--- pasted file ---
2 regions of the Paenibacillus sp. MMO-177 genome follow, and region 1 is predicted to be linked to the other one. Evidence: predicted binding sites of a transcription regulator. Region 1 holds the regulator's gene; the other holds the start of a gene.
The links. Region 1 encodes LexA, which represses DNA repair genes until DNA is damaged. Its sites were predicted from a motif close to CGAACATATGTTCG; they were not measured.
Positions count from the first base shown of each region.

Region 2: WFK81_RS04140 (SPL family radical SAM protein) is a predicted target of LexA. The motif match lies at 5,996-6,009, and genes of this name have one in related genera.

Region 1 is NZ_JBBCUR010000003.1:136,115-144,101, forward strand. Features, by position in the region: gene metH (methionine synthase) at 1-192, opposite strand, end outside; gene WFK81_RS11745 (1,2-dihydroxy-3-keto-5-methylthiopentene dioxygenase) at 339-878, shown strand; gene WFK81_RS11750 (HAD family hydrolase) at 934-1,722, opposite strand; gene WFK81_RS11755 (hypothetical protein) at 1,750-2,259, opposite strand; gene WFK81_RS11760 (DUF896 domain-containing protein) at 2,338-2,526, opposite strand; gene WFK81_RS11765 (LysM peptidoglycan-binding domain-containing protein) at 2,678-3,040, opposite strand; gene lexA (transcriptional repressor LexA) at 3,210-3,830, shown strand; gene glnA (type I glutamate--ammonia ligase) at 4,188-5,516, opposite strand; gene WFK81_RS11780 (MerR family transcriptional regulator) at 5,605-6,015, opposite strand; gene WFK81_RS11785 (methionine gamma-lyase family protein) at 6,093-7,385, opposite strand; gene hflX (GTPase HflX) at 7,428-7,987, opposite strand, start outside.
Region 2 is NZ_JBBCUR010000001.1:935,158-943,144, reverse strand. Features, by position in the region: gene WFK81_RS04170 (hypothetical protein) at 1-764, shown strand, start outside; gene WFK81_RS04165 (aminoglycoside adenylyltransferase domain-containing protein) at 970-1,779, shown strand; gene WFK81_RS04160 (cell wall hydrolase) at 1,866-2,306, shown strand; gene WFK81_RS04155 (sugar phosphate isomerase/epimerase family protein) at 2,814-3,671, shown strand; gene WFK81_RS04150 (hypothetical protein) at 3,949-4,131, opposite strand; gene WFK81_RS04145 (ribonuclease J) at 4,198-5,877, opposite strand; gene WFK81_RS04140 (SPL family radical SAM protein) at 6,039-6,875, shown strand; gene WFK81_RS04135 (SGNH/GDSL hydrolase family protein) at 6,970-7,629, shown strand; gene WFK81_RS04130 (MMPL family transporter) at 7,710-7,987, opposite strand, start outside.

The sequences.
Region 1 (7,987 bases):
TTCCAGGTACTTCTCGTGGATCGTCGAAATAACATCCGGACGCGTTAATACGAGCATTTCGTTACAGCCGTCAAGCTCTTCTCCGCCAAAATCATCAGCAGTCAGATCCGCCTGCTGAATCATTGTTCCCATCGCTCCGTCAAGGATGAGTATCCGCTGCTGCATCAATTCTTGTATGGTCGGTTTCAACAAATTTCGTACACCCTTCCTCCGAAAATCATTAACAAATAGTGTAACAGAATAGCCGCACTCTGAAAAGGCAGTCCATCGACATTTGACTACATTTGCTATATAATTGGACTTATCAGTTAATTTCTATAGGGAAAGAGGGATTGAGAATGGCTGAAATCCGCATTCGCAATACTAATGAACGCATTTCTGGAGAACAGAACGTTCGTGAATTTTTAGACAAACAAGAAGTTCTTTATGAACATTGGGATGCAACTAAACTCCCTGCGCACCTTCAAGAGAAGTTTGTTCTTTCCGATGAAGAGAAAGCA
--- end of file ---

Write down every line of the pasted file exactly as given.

2 regions of the Paenibacillus sp. MMO-177 genome follow, and region 1 is predicted to be linked to the other one. Evidence: predicted binding sites of a transcription regulator. Region 1 holds the regulator's gene; the other holds the start of a gene.
The links. Region 1 encodes LexA, which represses DNA repair genes until DNA is damaged. Its sites were predicted from a motif close to CGAACATATGTTCG; they were not measured.
Positions count from the first base shown of each region.

Region 2: WFK81_RS04140 (SPL family radical SAM protein) is a predicted target of LexA. The motif match lies at 5,996-6,009, and genes of this name have one in related genera.

Region 1 is NZ_JBBCUR010000003.1:136,115-144,101, forward strand. Features, by position in the region: gene metH (methionine synthase) at 1-192, opposite strand, end outside; gene WFK81_RS11745 (1,2-dihydroxy-3-keto-5-methylthiopentene dioxygenase) at 339-878, shown strand; gene WFK81_RS11750 (HAD family hydrolase) at 934-1,722, opposite strand; gene WFK81_RS11755 (hypothetical protein) at 1,750-2,259, opposite strand; gene WFK81_RS11760 (DUF896 domain-containing protein) at 2,338-2,526, opposite strand; gene WFK81_RS11765 (LysM peptidoglycan-binding domain-containing protein) at 2,678-3,040, opposite strand; gene lexA (transcriptional repressor LexA) at 3,210-3,830, shown strand; gene glnA (type I glutamate--ammonia ligase) at 4,188-5,516, opposite strand; gene WFK81_RS11780 (MerR family transcriptional regulator) at 5,605-6,015, opposite strand; gene WFK81_RS11785 (methionine gamma-lyase family protein) at 6,093-7,385, opposite strand; gene hflX (GTPase HflX) at 7,428-7,987, opposite strand, start outside.
Region 2 is NZ_JBBCUR010000001.1:935,158-943,144, reverse strand. Features, by position in the region: gene WFK81_RS04170 (hypothetical protein) at 1-764, shown strand, start outside; gene WFK81_RS04165 (aminoglycoside adenylyltransferase domain-containing protein) at 970-1,779, shown strand; gene WFK81_RS04160 (cell wall hydrolase) at 1,866-2,306, shown strand; gene WFK81_RS04155 (sugar phosphate isomerase/epimerase family protein) at 2,814-3,671, shown strand; gene WFK81_RS04150 (hypothetical protein) at 3,949-4,131, opposite strand; gene WFK81_RS04145 (ribonuclease J) at 4,198-5,877, opposite strand; gene WFK81_RS04140 (SPL family radical SAM protein) at 6,039-6,875, shown strand; gene WFK81_RS04135 (SGNH/GDSL hydrolase family protein) at 6,970-7,629, shown strand; gene WFK81_RS04130 (MMPL family transporter) at 7,710-7,987, opposite strand, start outside.

The sequences.
Region 1 (7,987 bases):
TTCCAGGTACTTCTCGTGGATCGTCGAAATAACATCCGGACGCGTTAATACGAGCATTTCGTTACAGCCGTCAAGCTCTTCTCCGCCAAAATCATCAGCAGTCAGATCCGCCTGCTGAATCATTGTTCCCATCGCTCCGTCAAGGATGAGTATCCGCTGCTGCATCAATTCTTGTATGGTCGGTTTCAACAAATTTCGTACACCCTTCCTCCGAAAATCATTAACAAATAGTGTAACAGAATAGCCGCACTCTGAAAAGGCAGTCCATCGACATTTGACTACATTTGCTATATAATTGGACTTATCAGTTAATTTCTATAGGGAAAGAGGGATTGAGAATGGCTGAAATCCGCATTCGCAATACTAATGAACGCATTTCTGGAGAACAGAACGTTCGTGAATTTTTAGACAAACAAGAAGTTCTTTATGAACATTGGGATGCAACTAAACTCCCTGCGCACCTTCAAGAGAAGTTTGTTCTTTCCGATGAAGAGAAAGCA